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Mutations in GNAL: A Novel Cause of Craniocervical Dystonia.
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JAMA Neurol 2014 Feb;
Authors: Kishore R Kumar, Katja Lohmann, Ikuo Masuho, Ryosuke Miyamoto, Andreas Ferbert, Thora Lohnau, Meike Kasten, Johann Hagenah, Norbert Brüggemann, Julia Graf, Alexander Münchau, Vladimir S Kostic, Carolyn M Sue, Aloysius R Domingo, Raymond L Rosales, Lilian V Lee, Karen Freimann, Ana Westenberger, Youhei Mukai, Toshitaka Kawarai, Ryuji Kaji, Christine Klein, Kirill A Martemyanov, Alexander Schmidt
IMPORTANCE Mutations in the GNAL gene have recently been shown to cause primary torsion dystonia. The GNAL-encoded protein (G?olf) is important for dopamine D1 receptor function and odorant signal transduction. We sequenced all 12 exons of GNAL in 461 patients from Germany, Serbia, and Japan, including 318 patients with dystonia (190 with cervical dystonia), 51 with hyposmia and Parkinson disease, and 92 with tardive dyskinesia or acute dystonic reactions. OBSERVATIONS We identified the following two novel heterozygous putative mutations in GNAL: p.Gly213Ser in a German patient and p.Ala353Thr in a Japanese patient. These variants were predicted to be pathogenic in silico, were absent in ethnically matched control individuals, and impaired G?olf coupling to D1 receptors in a bioluminescence energy transfer (BRET) assay. Two additional variants appeared to be benign because they behaved like wild-type samples in the BRET assay (p.Ala311Thr) or were detected in ethnically matched controls (p.Thr92Ala). Both patients with likely pathogenic mutations had craniocervical dystonia with onset in the fifth decade of life. No pathogenic mutations were detected in the patients with hyposmia and Parkinson disease, tardive dyskinesias, or acute dystonic reactions. CONCLUSIONS AND RELEVANCE Mutations in GNAL can cause craniocervical dystonia in different ethnicities. The BRET assay may be a useful tool to support the pathogenicity of identified variants in the GNAL gene.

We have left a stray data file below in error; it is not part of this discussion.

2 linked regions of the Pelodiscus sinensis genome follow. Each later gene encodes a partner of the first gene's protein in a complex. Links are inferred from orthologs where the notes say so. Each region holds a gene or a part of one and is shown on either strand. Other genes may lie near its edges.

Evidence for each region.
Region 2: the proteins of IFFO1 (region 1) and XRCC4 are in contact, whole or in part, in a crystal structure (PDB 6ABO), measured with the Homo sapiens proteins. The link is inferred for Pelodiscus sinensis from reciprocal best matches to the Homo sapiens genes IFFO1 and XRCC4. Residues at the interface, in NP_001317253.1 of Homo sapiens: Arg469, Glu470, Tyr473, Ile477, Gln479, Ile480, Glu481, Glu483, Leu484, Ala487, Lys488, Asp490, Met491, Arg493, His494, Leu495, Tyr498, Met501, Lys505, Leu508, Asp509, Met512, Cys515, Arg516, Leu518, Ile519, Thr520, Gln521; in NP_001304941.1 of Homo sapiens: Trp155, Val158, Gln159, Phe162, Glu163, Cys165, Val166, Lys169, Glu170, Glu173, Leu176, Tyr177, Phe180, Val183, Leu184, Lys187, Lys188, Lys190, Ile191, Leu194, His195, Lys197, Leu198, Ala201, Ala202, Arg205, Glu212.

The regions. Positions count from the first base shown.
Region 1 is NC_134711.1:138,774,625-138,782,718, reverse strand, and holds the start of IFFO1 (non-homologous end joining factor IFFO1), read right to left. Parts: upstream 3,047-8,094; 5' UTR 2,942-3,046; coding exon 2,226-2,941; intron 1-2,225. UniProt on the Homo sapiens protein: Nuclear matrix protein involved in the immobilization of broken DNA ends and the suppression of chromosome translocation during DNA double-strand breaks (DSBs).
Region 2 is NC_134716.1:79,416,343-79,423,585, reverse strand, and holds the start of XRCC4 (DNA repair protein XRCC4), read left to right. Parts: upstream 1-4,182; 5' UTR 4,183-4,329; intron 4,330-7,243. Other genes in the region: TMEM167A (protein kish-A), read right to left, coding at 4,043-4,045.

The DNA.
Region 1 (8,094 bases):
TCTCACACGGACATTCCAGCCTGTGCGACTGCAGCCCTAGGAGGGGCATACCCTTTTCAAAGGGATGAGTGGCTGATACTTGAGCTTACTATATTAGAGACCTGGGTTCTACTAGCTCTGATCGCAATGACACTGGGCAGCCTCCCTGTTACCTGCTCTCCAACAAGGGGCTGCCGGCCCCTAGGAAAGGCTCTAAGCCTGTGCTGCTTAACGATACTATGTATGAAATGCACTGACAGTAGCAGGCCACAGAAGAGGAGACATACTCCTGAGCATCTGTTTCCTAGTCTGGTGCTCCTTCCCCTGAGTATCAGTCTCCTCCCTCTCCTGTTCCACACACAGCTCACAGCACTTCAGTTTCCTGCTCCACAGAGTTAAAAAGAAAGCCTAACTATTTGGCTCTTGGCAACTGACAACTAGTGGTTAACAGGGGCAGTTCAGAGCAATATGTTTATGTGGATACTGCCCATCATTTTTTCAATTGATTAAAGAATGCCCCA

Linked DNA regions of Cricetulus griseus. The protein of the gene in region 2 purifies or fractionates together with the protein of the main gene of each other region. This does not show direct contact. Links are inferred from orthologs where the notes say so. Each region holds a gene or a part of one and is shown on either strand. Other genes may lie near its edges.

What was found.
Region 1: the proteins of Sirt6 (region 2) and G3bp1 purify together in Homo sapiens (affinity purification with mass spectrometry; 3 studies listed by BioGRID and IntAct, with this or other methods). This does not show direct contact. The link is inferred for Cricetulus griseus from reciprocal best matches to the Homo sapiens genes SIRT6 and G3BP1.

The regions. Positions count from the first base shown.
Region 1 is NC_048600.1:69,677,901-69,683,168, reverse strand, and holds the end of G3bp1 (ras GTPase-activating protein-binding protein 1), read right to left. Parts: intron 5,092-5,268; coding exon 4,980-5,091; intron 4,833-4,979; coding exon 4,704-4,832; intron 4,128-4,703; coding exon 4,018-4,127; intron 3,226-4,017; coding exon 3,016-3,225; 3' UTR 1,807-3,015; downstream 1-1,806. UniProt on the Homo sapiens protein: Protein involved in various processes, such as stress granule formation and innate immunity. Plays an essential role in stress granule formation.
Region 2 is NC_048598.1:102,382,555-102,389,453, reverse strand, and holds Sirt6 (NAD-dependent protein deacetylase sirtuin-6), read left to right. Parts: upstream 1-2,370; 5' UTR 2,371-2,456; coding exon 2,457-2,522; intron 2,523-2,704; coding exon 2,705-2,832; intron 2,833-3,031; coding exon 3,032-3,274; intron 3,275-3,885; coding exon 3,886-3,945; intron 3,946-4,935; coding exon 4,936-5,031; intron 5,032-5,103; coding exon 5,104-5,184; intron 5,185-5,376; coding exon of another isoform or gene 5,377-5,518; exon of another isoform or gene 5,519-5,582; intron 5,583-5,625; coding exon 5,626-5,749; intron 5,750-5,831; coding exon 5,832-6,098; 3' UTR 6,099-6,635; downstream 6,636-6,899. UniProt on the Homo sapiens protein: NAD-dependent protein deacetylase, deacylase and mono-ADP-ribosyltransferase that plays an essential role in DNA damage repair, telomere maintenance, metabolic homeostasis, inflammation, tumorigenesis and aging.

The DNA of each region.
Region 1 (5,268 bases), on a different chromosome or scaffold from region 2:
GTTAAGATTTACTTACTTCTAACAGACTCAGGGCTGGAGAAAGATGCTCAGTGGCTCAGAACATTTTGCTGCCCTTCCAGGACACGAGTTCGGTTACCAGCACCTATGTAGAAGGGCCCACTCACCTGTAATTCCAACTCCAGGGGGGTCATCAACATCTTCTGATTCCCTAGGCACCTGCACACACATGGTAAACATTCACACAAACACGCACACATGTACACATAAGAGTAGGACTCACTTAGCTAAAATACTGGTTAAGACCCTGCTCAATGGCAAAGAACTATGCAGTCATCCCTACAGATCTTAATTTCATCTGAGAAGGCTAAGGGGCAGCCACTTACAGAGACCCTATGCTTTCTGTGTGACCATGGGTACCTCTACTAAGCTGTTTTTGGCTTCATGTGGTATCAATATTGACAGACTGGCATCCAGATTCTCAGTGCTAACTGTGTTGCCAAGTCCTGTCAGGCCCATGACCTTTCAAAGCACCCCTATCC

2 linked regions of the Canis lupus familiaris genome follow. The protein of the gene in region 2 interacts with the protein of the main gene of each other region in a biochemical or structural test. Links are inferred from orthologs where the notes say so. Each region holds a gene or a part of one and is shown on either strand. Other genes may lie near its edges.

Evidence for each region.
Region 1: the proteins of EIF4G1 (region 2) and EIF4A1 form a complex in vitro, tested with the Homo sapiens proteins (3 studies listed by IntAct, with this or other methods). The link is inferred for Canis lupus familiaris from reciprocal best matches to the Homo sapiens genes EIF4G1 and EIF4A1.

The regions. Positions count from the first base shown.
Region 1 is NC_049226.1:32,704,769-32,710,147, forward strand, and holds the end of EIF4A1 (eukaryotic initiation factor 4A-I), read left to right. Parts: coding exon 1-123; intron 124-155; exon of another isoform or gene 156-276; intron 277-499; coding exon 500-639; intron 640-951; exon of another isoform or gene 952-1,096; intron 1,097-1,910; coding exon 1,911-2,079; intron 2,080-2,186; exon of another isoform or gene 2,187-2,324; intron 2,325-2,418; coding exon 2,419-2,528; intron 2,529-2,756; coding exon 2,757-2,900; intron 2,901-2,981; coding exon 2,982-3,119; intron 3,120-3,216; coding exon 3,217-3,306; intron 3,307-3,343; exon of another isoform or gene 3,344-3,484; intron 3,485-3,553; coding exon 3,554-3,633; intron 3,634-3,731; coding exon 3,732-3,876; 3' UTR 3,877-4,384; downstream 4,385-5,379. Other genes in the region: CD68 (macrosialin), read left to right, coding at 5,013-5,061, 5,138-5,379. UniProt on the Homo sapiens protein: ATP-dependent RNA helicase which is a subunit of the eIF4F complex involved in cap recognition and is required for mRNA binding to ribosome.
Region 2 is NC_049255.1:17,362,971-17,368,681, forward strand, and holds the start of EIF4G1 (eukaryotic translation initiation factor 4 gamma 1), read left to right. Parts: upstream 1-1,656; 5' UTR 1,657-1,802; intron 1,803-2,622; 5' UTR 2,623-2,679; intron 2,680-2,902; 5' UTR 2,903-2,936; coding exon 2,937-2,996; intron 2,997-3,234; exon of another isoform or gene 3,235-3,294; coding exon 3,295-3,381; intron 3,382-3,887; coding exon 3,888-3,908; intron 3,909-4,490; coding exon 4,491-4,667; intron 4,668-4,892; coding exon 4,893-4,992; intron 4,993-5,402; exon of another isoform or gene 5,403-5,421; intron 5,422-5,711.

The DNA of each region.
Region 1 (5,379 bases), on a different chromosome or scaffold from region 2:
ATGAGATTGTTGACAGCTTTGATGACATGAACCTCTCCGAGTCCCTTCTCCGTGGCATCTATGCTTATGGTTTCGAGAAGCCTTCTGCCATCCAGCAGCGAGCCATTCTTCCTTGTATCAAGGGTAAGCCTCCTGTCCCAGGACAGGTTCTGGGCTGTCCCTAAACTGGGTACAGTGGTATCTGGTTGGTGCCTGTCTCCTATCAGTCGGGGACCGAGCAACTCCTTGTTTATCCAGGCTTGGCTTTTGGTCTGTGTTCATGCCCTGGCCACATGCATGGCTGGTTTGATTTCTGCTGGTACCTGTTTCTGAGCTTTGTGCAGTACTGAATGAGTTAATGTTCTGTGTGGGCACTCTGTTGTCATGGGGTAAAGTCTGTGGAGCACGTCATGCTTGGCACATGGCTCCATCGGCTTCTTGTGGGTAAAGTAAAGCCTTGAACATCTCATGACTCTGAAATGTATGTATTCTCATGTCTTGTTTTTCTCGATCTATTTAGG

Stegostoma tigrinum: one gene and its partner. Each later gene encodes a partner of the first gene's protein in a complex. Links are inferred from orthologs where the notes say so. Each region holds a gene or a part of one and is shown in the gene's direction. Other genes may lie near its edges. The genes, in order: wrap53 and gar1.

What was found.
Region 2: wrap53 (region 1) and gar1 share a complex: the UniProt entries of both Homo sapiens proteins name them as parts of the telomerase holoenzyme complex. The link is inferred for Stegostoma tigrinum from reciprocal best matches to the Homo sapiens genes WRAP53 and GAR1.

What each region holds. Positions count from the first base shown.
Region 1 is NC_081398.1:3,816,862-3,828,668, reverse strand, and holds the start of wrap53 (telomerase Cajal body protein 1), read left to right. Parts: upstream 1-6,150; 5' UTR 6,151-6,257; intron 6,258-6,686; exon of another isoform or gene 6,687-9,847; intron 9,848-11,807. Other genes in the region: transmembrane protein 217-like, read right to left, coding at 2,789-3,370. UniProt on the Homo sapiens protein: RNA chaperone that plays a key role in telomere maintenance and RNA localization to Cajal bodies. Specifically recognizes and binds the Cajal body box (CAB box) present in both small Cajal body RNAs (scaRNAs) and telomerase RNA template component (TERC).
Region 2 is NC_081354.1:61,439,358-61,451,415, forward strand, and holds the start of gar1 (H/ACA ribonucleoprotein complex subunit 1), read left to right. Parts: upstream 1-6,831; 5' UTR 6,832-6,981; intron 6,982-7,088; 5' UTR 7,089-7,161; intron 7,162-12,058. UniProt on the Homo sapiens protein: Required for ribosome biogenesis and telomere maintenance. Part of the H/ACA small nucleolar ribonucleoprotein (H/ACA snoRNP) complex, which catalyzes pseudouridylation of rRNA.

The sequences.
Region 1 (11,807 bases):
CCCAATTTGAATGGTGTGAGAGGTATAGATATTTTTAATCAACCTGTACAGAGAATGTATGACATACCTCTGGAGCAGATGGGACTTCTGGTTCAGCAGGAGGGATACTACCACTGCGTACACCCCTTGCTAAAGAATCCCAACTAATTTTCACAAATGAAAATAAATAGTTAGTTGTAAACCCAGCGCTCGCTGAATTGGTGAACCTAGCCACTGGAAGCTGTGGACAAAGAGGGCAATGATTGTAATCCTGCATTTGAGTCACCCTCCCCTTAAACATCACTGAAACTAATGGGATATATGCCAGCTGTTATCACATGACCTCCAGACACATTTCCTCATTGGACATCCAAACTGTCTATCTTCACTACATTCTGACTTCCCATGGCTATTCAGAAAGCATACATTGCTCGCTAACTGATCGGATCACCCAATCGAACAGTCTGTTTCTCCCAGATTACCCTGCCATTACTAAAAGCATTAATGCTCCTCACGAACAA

PMID: 24535567 [PubMed - as supplied by publisher]